All photon plans were created with the volumetric intensity modulated arc therapy (VMAT) technique Rapid-Arc (Varian Medical Systems, Palo Alto, CA). Each plan consisted of two full arcs with collimator angles of 30° and 330° and one isocenter. A 6 MV photon beam from a Varian Clinac iX with a 120 leaf Millenium MLC (5 mm and 10 mm central and outer resolution, respectively) was used with a 2.5 mm dose calculation grid.

For proton therapy, intensity modulated proton therapy (IMPT) was considered using two opposing lateral fields and one posterior field. In this study, multifield optimization (MFO) was applied, optimizing spots from all three fields simultaneously. Beam line data with a nominal energy range of 70 to 250 MeV were available for treatment planning. The dose distribution was calculated using a 2.5 mm dose grid and assuming a generic relative biological effectiveness (RBE) of 1.1 [15]. Furthermore, a spot spacing of 5 mm was used together with 5 mm circular lateral margins and proximal and distal margins of 5 mm to account for range uncertainties.

The current study is based on pre-treatment PET/CT images and changes in patient anatomy may impact the doses received by the target volumes and OARs. To study the dosimetric impact of tumour shrinkage, OARs (bladder, rectum and sigmoid) were shifted systematically towards the tumour as a single direction expansion of the respective organ volumes in the dose planning system. It was assumed that the tumor is spherical and isotropically shrinking, with a one-to-one association between tumour radius reduction and OAR shift. Based on the mean tumour volume found for patients included in this study and potential tumour regressions of 30 and 50 % [16, 17] OAR shifts of 3 mm and 5 mm, respectively were simulated.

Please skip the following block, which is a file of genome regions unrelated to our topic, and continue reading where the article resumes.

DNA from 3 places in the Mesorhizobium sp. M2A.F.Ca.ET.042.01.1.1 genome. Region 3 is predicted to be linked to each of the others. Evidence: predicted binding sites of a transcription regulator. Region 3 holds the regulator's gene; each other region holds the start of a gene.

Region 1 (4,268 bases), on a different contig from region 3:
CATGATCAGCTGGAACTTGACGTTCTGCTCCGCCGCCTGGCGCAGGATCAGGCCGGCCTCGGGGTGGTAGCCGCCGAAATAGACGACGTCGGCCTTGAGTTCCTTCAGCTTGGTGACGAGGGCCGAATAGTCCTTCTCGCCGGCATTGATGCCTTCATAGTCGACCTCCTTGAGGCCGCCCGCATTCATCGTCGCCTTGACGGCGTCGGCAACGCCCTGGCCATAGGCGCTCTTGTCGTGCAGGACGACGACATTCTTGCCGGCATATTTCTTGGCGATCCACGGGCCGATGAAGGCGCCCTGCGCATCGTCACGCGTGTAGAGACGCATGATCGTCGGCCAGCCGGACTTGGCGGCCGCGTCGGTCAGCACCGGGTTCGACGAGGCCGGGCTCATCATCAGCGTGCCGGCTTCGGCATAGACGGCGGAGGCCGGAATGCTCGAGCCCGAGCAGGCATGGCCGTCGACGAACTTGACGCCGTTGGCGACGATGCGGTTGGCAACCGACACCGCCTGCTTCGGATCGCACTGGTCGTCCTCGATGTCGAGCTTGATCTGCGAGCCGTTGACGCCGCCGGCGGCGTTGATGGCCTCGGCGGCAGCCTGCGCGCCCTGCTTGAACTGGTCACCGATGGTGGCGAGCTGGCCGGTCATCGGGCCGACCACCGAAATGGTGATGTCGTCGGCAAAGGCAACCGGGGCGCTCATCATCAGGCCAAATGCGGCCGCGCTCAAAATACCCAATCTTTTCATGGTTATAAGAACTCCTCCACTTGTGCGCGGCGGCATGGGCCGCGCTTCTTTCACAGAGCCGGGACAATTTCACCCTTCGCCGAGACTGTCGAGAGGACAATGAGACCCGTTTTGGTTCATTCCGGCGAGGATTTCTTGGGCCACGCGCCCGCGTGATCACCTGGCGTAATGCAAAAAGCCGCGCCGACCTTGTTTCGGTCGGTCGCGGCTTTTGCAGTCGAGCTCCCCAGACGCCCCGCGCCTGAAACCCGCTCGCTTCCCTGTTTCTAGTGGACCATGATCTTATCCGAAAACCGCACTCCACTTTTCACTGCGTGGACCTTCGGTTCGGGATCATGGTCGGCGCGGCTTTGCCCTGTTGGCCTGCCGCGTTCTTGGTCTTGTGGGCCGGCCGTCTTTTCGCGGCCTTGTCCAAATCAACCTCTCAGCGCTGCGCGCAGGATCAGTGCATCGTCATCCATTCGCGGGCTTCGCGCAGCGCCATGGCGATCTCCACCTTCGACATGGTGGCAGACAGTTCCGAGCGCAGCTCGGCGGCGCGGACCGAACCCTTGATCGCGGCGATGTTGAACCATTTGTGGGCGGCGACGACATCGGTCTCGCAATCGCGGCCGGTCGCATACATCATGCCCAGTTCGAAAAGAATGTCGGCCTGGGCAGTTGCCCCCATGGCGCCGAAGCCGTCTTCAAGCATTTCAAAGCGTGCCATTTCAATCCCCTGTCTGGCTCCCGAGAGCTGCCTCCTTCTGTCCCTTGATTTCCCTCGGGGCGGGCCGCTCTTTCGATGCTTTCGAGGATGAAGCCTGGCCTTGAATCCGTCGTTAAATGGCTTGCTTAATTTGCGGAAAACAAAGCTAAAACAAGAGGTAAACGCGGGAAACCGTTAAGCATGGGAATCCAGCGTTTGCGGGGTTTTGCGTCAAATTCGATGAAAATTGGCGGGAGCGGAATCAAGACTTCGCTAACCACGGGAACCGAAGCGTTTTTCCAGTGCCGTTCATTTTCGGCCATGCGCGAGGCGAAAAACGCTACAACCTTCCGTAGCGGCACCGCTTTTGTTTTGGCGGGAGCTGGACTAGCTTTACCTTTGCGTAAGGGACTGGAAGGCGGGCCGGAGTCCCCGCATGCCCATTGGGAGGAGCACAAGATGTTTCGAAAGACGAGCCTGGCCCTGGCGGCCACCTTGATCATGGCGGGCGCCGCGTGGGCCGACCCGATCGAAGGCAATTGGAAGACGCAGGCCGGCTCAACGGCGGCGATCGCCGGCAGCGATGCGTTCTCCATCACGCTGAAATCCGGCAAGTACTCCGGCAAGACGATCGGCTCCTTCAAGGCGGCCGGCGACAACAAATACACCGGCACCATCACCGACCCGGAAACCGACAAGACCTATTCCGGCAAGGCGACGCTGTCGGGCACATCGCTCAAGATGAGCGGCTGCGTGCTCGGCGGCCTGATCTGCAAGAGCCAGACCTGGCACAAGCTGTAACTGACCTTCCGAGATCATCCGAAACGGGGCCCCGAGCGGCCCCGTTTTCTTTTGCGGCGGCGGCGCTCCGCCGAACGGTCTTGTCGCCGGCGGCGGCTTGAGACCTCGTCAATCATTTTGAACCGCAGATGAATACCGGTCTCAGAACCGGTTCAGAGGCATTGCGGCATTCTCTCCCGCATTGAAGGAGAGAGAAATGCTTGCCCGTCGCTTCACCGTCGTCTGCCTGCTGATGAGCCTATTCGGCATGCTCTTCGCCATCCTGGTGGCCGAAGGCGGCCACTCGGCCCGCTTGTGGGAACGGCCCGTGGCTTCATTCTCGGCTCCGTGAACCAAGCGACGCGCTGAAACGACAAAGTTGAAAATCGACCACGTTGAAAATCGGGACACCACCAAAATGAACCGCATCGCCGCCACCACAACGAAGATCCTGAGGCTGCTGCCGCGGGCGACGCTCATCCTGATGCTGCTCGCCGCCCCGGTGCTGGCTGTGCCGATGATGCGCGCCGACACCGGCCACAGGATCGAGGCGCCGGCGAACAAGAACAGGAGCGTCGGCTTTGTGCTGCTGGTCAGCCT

Statistical analysis

Student’s paired t-tests were used for statistical evaluation of DVH parameters in comparing the short-course SIB approach to standard therapy and VMAT to IMPT. In all statistical evaluation, p-values below 0.05 were considered statistically significant and p-values below 0.001 truncated and displayed as p < 0.001.

Results